'Compressive sensing' provides new approach to measuring a quantum system

University Of Rochester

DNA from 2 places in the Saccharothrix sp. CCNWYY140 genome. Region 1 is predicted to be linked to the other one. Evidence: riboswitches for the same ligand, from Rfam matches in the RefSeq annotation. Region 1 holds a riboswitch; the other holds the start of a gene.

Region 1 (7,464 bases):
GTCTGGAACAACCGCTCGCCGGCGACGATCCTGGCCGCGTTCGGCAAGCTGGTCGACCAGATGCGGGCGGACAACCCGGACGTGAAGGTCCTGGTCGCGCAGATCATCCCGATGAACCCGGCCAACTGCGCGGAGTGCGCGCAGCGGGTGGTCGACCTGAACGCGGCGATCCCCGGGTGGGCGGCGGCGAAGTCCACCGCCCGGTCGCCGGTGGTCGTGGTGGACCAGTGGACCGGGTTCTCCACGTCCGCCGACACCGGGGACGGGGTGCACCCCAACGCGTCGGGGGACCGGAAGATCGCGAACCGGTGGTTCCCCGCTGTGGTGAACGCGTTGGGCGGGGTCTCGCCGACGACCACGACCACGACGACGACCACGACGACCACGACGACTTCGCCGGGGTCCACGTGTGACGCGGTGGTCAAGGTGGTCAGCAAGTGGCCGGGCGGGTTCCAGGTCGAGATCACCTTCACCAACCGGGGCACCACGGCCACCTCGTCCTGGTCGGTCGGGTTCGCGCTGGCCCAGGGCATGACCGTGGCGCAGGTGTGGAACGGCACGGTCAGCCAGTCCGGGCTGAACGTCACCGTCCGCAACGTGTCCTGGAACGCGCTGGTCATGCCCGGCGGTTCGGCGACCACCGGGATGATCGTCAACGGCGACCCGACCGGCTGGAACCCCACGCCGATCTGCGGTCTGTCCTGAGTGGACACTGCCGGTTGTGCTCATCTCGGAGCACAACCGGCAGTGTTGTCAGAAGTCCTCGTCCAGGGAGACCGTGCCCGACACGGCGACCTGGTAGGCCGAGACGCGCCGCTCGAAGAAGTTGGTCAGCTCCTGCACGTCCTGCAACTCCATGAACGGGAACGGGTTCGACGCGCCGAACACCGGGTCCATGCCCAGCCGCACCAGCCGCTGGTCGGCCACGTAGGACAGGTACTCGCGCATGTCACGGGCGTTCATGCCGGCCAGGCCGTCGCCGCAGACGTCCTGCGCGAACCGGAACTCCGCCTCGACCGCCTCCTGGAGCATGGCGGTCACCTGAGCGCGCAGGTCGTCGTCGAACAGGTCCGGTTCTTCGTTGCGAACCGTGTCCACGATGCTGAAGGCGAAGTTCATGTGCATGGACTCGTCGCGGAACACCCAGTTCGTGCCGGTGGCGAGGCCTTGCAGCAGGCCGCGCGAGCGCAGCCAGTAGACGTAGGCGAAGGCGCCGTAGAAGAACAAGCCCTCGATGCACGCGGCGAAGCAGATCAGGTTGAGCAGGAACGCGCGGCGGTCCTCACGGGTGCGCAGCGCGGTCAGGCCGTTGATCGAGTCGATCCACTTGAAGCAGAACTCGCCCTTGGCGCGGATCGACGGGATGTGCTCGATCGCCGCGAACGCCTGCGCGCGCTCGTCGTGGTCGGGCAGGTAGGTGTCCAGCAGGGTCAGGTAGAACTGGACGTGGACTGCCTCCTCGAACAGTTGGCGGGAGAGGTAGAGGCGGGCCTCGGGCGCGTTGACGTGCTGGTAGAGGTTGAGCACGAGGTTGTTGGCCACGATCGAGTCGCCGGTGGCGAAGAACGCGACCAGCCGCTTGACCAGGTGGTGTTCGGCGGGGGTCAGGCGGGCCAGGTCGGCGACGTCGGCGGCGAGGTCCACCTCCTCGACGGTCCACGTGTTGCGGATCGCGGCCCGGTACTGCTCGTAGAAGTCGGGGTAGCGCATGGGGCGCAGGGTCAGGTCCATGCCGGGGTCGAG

Recovered position and momentum images showing how compressive sensing can be used to measure two conjugate variables, in this case using the university logo as an object. Compressive sensing uses the possibility of compressing the signal to be able to recover more information from relatively few measurements, and therefore obtain an understanding of the system. We use random on-off patterns to gain a small amount of position information while only minimally affecting the momentum of the photons, explains Howell, professor of physics at the University of Rochester. Although the team applied compressive sensing in this case to gain information about momentum and position, they could also have applied it other conjugate variables like time and energy for example. This requires a series of random filters (random on-off patterns) to be applied to the system, which block some of the signal but allow enough of it to pass to be able to image the Fourier transform of the object, which is effectively a strong momentum measurement.

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